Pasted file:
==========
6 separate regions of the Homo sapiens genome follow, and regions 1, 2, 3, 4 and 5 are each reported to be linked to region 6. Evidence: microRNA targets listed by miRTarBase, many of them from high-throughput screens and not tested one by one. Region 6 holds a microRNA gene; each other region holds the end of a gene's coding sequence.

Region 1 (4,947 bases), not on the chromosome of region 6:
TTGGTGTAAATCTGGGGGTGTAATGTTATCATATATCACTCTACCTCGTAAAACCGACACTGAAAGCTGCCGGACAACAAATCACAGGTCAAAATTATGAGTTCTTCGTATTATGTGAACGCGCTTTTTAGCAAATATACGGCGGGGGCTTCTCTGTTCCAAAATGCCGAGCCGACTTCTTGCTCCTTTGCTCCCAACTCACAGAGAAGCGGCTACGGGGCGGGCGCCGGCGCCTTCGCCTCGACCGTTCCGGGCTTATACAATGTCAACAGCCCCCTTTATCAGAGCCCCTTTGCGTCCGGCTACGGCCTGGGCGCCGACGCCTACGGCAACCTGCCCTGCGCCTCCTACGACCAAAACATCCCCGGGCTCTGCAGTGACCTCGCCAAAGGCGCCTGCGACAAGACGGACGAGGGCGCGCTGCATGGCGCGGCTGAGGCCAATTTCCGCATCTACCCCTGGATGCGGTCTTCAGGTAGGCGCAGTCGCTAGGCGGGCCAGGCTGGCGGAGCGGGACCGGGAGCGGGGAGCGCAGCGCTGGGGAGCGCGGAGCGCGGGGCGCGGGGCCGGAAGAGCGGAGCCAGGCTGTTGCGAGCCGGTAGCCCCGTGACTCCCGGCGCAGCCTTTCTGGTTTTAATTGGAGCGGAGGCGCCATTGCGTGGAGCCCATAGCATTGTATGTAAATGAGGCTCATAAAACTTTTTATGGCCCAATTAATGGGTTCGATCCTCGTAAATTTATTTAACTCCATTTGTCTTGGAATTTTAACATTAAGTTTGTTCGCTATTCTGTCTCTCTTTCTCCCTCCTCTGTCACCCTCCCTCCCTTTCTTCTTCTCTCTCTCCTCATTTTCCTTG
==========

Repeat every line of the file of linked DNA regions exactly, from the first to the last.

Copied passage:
6 separate regions of the Homo sapiens genome follow, and regions 1, 2, 3, 4 and 5 are each reported to be linked to region 6. Evidence: microRNA targets listed by miRTarBase, many of them from high-throughput screens and not tested one by one. Region 6 holds a microRNA gene; each other region holds the end of a gene's coding sequence.

Region 1 (4,947 bases), not on the chromosome of region 6:
TTGGTGTAAATCTGGGGGTGTAATGTTATCATATATCACTCTACCTCGTAAAACCGACACTGAAAGCTGCCGGACAACAAATCACAGGTCAAAATTATGAGTTCTTCGTATTATGTGAACGCGCTTTTTAGCAAATATACGGCGGGGGCTTCTCTGTTCCAAAATGCCGAGCCGACTTCTTGCTCCTTTGCTCCCAACTCACAGAGAAGCGGCTACGGGGCGGGCGCCGGCGCCTTCGCCTCGACCGTTCCGGGCTTATACAATGTCAACAGCCCCCTTTATCAGAGCCCCTTTGCGTCCGGCTACGGCCTGGGCGCCGACGCCTACGGCAACCTGCCCTGCGCCTCCTACGACCAAAACATCCCCGGGCTCTGCAGTGACCTCGCCAAAGGCGCCTGCGACAAGACGGACGAGGGCGCGCTGCATGGCGCGGCTGAGGCCAATTTCCGCATCTACCCCTGGATGCGGTCTTCAGGTAGGCGCAGTCGCTAGGCGGGCCAGGCTGGCGGAGCGGGACCGGGAGCGGGGAGCGCAGCGCTGGGGAGCGCGGAGCGCGGGGCGCGGGGCCGGAAGAGCGGAGCCAGGCTGTTGCGAGCCGGTAGCCCCGTGACTCCCGGCGCAGCCTTTCTGGTTTTAATTGGAGCGGAGGCGCCATTGCGTGGAGCCCATAGCATTGTATGTAAATGAGGCTCATAAAACTTTTTATGGCCCAATTAATGGGTTCGATCCTCGTAAATTTATTTAACTCCATTTGTCTTGGAATTTTAACATTAAGTTTGTTCGCTATTCTGTCTCTCTTTCTCCCTCCTCTGTCACCCTCCCTCCCTTTCTTCTTCTCTCTCTCCTCATTTTCCTTG